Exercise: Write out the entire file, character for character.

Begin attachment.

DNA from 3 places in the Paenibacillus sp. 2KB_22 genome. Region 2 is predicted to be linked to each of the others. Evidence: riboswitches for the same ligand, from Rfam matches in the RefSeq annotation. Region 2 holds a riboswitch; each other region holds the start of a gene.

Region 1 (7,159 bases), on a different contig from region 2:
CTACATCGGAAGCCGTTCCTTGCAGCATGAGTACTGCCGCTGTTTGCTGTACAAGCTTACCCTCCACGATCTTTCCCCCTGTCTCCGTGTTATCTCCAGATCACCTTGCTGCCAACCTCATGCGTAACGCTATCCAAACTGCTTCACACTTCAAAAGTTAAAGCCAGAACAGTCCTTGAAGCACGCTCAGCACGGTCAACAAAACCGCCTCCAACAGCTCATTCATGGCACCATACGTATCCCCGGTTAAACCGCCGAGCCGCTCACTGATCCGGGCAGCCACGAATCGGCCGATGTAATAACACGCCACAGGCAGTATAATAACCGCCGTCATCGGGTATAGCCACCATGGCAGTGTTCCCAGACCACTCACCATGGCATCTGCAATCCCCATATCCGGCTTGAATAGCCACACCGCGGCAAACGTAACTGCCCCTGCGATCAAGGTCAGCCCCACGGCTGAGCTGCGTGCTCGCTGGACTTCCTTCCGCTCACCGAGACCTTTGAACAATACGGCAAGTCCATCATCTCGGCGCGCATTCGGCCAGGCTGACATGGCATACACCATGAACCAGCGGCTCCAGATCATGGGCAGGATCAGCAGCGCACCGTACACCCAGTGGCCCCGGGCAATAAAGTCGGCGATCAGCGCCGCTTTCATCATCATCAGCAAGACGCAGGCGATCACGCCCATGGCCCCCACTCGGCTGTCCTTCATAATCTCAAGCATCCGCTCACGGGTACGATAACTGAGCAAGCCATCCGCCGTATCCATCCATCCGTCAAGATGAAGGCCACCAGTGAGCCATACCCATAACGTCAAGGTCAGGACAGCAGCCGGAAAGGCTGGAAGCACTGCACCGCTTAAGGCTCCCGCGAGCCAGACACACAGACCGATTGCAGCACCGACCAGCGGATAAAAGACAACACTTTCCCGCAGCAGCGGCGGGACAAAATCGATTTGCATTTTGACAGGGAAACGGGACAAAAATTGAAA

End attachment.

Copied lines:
DNA from 3 places in the Paenibacillus sp. 2KB_22 genome. Region 2 is predicted to be linked to each of the others. Evidence: riboswitches for the same ligand, from Rfam matches in the RefSeq annotation. Region 2 holds a riboswitch; each other region holds the start of a gene.

Region 1 (7,159 bases), on a different contig from region 2:
CTACATCGGAAGCCGTTCCTTGCAGCATGAGTACTGCCGCTGTTTGCTGTACAAGCTTACCCTCCACGATCTTTCCCCCTGTCTCCGTGTTATCTCCAGATCACCTTGCTGCCAACCTCATGCGTAACGCTATCCAAACTGCTTCACACTTCAAAAGTTAAAGCCAGAACAGTCCTTGAAGCACGCTCAGCACGGTCAACAAAACCGCCTCCAACAGCTCATTCATGGCACCATACGTATCCCCGGTTAAACCGCCGAGCCGCTCACTGATCCGGGCAGCCACGAATCGGCCGATGTAATAACACGCCACAGGCAGTATAATAACCGCCGTCATCGGGTATAGCCACCATGGCAGTGTTCCCAGACCACTCACCATGGCATCTGCAATCCCCATATCCGGCTTGAATAGCCACACCGCGGCAAACGTAACTGCCCCTGCGATCAAGGTCAGCCCCACGGCTGAGCTGCGTGCTCGCTGGACTTCCTTCCGCTCACCGAGACCTTTGAACAATACGGCAAGTCCATCATCTCGGCGCGCATTCGGCCAGGCTGACATGGCATACACCATGAACCAGCGGCTCCAGATCATGGGCAGGATCAGCAGCGCACCGTACACCCAGTGGCCCCGGGCAATAAAGTCGGCGATCAGCGCCGCTTTCATCATCATCAGCAAGACGCAGGCGATCACGCCCATGGCCCCCACTCGGCTGTCCTTCATAATCTCAAGCATCCGCTCACGGGTACGATAACTGAGCAAGCCATCCGCCGTATCCATCCATCCGTCAAGATGAAGGCCACCAGTGAGCCATACCCATAACGTCAAGGTCAGGACAGCAGCCGGAAAGGCTGGAAGCACTGCACCGCTTAAGGCTCCCGCGAGCCAGACACACAGACCGATTGCAGCACCGACCAGCGGATAAAAGACAACACTTTCCCGCAGCAGCGGCGGGACAAAATCGATTTGCATTTTGACAGGGAAACGGGACAAAAATTGAAA